A Novel Nutritional Intervention to Combat Osteoporosis

Award Information
Agency:
Department of Health and Human Services
Branch
n/a
Amount:
$100,000.00
Award Year:
2005
Program:
STTR
Phase:
Phase I
Contract:
1R41AR052225-01A1
Award Id:
75965
Agency Tracking Number:
AR052225
Solicitation Year:
n/a
Solicitation Topic Code:
n/a
Solicitation Number:
n/a
Small Business Information
15100 Enterprise Court, Suite 100, Chantilly, VA, 20151
Hubzone Owned:
N
Minority Owned:
N
Woman Owned:
N
Duns:
n/a
Principal Investigator:
MARK ELLESS
(703) 961-8700
ELLESS@EDENSPACE.COM
Business Contact:
BRUCE FERGUSON
(703) 961-8700
FERGUSON@EDENSPACE.COM
Research Institute:
TEXAS A & M UNIVERSITY

TEXAS A&M UNIVERSITY SYSTEM
3578 TAMU
COLLEGE STATION, TX, 77843

Nonprofit college or university
Abstract
DESCRIPTION (provided by applicant): Low levels of nutrients such as calcium contribute to osteoporosis and other significant health problems for millions of people worldwide. For many consumers, current methods of increasing dietary nutrients are inconvenient, costly, or unpalatable. This STTR Phase I project proposes to develop a novel method of increasing levels of one or more nutrients in vegetables that already comprise a significant part of the average U.S. diet, by combining the use of genetically enhanced plants with low-cost foliar and hydroponic amendments. For example, recent research with calcium transporter CAX genes has demonstrated a doubling of calcium uptake in transgenic carrots. Separately, use of foliar amendments has quadrupled the calcium content of nontransgenic lettuce, and also increased potassium content, without harming plant appearance or growth. Combining these lines of research, this Phase I project will seek to achieve proof-of concept by demonstrating that foliar amendments can further increase calcium and potassium uptake in existing strains of transgenic carrot. The project also will begin genetic transformation of a popular variety of fresh lettuce to express the CAXgene for testing in Phase II. To better understand mechanisms of calcium and potassium storage (e.g., apoplastic or vacuolar) in the plants, a scanning electron microscope will be used to compare tissue-specific and intracellular storage locations. Successful completion of the project should result in techniques for growing two vegetables, carrot and lettuce, with greatly enhanced calcium and potassium values. More broadly, the project may provide the foundation for cost-effective, grower based methods of increasing a wide range of nutrients in food staples. Significantly, the approach offers the exciting possibility of simultaneously enhancing levels of multiple nutrients in single fresh vegetables.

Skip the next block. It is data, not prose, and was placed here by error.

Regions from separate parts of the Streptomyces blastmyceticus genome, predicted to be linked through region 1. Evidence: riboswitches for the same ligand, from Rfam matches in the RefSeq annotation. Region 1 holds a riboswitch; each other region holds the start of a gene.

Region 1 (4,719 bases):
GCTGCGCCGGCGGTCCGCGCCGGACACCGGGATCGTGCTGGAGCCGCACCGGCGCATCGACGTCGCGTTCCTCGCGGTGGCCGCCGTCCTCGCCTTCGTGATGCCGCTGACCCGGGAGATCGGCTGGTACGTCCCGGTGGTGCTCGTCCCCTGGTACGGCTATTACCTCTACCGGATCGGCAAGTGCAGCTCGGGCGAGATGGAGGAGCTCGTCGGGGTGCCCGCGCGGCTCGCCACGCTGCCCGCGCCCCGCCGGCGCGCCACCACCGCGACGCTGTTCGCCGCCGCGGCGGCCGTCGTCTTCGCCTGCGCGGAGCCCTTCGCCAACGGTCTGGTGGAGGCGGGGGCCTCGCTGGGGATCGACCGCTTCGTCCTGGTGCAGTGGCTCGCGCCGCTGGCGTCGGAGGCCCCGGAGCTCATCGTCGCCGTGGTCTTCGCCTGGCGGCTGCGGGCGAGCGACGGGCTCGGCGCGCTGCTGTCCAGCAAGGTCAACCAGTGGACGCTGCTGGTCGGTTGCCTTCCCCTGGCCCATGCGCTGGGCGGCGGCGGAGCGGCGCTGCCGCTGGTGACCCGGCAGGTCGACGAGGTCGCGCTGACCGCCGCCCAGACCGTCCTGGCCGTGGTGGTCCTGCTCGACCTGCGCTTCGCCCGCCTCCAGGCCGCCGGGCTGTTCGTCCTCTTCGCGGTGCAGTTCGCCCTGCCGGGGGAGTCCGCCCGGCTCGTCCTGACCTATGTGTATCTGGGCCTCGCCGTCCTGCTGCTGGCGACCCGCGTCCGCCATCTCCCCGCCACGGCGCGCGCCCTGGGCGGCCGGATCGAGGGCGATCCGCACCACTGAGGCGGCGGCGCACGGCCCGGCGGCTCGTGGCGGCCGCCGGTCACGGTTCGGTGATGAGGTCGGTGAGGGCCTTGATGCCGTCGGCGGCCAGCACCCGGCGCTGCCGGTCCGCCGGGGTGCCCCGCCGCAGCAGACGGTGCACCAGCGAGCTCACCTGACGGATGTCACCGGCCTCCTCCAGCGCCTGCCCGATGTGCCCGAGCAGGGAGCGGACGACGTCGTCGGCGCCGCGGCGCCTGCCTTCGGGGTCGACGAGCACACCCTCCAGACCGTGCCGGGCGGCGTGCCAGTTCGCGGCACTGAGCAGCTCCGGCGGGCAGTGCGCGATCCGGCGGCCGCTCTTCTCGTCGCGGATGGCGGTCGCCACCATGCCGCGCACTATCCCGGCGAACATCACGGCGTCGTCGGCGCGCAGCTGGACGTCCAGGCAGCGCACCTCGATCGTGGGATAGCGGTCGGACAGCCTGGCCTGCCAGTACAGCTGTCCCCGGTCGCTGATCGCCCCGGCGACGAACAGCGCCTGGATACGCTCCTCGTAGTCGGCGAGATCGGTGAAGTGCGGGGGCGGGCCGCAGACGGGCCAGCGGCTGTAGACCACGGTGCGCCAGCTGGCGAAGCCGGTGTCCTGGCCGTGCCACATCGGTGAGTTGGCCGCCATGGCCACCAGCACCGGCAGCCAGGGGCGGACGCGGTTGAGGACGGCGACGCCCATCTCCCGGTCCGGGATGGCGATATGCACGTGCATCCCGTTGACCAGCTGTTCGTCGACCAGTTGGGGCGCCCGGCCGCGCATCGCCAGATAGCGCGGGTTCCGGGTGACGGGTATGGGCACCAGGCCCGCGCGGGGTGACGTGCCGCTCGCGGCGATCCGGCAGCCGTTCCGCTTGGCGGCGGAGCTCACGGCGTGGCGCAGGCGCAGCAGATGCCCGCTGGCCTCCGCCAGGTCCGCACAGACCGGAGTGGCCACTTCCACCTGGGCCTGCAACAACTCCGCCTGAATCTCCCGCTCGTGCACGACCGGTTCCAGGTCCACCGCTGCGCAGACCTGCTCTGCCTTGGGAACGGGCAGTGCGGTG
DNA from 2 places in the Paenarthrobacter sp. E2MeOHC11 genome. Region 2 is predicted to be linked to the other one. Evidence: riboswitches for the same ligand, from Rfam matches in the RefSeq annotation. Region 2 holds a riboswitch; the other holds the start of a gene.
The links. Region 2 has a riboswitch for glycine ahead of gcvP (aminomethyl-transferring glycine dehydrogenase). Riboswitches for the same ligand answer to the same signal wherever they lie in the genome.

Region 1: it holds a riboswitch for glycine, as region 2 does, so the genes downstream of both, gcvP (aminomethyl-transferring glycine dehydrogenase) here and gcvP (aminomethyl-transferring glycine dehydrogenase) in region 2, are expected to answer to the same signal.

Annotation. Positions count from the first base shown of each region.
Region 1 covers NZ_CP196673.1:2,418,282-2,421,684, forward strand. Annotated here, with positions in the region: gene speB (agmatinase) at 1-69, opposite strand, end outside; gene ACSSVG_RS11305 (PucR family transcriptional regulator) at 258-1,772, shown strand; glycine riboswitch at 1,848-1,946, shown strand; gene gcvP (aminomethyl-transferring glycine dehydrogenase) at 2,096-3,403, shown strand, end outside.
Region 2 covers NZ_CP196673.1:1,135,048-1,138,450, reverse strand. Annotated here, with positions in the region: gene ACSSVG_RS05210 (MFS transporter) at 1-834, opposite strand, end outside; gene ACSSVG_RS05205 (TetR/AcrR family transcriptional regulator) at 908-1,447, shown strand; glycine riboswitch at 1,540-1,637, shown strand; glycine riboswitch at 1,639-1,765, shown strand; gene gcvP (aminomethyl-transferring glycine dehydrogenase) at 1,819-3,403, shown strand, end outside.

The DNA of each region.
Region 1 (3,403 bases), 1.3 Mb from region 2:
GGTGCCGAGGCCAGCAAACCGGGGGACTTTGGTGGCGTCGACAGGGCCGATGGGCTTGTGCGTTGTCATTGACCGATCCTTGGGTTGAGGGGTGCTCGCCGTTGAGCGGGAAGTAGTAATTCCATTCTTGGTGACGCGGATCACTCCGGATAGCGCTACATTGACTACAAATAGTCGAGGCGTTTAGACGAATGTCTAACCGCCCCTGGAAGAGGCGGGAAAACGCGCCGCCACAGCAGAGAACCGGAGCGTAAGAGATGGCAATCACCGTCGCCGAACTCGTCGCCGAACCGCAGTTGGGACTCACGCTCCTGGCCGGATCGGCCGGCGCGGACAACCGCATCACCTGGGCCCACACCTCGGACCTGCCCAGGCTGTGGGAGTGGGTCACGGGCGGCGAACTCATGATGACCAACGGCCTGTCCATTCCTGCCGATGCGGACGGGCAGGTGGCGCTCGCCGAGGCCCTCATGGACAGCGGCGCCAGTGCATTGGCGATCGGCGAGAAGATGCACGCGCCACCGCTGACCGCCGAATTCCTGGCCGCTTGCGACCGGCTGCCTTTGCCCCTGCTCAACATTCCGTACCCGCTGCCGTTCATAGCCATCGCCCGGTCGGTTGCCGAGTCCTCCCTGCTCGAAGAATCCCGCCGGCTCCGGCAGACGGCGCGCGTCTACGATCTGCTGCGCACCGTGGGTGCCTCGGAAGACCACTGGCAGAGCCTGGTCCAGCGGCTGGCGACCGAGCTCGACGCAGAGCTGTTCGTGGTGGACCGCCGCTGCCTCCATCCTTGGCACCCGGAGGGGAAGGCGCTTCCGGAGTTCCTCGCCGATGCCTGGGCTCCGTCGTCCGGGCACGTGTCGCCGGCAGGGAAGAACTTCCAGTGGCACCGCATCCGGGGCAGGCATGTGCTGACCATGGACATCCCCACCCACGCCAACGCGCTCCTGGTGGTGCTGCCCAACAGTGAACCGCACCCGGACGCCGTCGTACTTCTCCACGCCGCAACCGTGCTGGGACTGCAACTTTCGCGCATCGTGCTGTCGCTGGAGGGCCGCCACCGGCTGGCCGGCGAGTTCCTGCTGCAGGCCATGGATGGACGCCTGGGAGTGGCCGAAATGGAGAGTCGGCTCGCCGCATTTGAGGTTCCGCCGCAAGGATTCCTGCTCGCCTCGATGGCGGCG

* information listed above is at the time of submission.

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